S. Shiffman, M. Sembower, J. Pillitteri, K. Gerlach, J. Gitchell | 09 March 2015
Subsequent to publication of our paper, Stan Glantz published a critique of our study on the University of California, San Francisco Center for Tobacco Control Research and Education website. The critique was familiar – it was, in fact, the critique offered by one of the four anonymous expert referees who reviewed our paper for the journal Nicotine and Tobacco Research. In the end, the journal, in deciding to publish the paper, decided that we had overcome these concerns and that the paper was a valuable addition to the literature.
S. Shiffman, M. Sembower, J. Pillitteri, K. Gerlach, J. Gitchell | 07 March 2015
Nonsmoking teens show very low interest in using e-cigarettes, even when presented with a variety of flavors described as, for example, raspberry, bubble gum, gummy bear, and vanilla bean, according to our study published online in the journal Nicotine & Tobacco Research. Proponents of e-cigarettes have argued that, because e-cigarettes are much less hazardous than traditional combustible tobacco cigarettes, use of e-cigarettes by smokers could greatly reduce the health harms due to smoking. However, some have worried that e-cigarettes might attract teens who do not smoke, especially if e-cigarettes were offered in appealing flavors.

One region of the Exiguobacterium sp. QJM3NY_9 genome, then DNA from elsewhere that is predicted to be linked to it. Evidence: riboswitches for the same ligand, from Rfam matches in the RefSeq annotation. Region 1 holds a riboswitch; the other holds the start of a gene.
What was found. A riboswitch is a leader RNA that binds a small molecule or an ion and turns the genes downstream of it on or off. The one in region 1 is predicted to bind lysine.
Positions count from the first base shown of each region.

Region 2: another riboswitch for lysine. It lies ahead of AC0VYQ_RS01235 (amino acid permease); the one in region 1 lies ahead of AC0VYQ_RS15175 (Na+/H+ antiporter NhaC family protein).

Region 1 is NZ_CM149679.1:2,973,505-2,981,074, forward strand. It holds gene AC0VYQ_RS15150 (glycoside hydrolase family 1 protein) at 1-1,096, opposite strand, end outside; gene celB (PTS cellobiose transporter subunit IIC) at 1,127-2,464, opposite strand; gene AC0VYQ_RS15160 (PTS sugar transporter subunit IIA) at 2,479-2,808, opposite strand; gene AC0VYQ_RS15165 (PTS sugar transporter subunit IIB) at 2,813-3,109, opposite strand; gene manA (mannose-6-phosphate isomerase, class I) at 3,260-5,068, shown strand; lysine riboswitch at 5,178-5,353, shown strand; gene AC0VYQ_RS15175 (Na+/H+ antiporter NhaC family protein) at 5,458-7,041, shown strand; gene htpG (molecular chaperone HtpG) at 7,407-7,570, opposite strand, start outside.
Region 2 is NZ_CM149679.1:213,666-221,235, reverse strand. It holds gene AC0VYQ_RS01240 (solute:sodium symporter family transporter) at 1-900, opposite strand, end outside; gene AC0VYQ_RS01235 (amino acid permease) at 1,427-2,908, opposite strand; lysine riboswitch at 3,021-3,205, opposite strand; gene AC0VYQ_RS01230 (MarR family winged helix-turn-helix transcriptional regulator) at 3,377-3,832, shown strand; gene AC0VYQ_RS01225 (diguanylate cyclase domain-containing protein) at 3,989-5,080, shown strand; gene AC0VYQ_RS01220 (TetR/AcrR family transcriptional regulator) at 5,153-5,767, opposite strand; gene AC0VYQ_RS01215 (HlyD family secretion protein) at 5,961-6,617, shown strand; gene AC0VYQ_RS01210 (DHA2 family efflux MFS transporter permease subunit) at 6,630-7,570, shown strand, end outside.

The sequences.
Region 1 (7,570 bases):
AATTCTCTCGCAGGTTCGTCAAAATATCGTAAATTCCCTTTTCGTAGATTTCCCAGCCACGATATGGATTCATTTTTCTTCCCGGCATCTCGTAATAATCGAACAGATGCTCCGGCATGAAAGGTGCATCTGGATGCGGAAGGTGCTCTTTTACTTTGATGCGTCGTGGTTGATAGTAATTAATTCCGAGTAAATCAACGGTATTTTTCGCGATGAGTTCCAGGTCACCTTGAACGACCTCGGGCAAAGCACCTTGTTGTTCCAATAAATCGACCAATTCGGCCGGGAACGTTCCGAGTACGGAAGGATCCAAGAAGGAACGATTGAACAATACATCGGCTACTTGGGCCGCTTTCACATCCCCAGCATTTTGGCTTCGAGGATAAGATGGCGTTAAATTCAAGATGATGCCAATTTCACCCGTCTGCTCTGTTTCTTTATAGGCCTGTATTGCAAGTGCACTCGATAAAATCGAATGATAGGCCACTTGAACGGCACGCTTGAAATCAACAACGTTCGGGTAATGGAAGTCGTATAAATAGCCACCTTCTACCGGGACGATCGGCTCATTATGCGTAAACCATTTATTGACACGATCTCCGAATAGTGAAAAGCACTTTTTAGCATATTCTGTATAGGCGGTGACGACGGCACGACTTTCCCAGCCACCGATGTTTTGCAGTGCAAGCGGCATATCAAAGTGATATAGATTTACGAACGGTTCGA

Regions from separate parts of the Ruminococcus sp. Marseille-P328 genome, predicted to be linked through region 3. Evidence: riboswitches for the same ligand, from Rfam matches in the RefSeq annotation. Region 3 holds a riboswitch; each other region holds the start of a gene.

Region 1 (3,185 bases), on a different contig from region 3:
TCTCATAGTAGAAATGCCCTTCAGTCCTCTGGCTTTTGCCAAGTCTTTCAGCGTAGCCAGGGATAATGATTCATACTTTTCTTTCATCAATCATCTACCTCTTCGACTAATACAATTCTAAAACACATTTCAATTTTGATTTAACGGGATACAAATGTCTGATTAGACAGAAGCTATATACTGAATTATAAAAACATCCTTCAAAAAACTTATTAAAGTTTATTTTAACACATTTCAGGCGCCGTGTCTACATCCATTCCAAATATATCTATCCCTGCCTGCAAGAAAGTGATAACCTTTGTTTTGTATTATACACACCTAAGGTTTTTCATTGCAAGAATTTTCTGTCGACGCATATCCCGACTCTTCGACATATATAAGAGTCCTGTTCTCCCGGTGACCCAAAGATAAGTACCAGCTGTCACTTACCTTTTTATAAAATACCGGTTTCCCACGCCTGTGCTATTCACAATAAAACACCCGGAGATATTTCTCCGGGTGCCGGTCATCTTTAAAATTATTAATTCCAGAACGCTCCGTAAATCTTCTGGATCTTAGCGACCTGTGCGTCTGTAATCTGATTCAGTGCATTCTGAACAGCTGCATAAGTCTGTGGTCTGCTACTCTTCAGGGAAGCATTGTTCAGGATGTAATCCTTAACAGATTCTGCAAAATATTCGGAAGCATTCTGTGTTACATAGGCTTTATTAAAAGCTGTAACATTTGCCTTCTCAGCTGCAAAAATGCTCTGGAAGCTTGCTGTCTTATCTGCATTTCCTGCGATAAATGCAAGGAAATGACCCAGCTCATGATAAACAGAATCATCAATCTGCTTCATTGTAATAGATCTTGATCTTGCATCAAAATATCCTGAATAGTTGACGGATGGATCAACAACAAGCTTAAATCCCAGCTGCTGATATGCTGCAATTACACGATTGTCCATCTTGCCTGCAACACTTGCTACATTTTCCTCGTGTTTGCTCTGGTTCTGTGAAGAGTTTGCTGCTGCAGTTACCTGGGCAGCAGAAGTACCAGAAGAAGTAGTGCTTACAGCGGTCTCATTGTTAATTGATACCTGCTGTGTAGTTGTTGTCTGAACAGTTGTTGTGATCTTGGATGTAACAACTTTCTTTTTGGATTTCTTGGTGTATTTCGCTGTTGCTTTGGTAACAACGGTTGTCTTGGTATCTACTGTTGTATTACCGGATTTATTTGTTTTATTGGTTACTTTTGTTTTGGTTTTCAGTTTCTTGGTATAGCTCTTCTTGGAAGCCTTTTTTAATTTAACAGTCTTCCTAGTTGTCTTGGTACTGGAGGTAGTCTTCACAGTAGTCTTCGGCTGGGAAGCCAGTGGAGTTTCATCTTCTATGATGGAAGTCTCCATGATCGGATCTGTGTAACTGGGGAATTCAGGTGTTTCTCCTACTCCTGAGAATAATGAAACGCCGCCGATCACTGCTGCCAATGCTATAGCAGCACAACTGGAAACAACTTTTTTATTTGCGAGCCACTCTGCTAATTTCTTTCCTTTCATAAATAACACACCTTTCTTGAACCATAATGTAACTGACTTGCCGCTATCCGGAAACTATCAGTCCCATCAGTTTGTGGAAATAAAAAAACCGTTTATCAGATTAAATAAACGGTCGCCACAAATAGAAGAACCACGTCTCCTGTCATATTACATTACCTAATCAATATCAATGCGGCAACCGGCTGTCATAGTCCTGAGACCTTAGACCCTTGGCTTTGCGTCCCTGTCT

Joe Gitchell | 24 April 2014
The place of “tobacco harm reduction” in the panoply of public health responses to the cigarette smoking epidemic has a long and generally discouraging history (e.g., filters, “low-tar”, “heat not burn”), but given the substantial and increasing toll from cigarette smoking, and the apparent inability of established policies and programs to arrest these trends, the debate about harm reduction will continue. Below I attempt to inventory, in my mind, the primary foundations of why many in the tobacco control community are so skeptical and concerned about the increasing adoption of electronic cigarettes. I claim no monopoly on insight in to this question and certainly welcome the input and comments from others.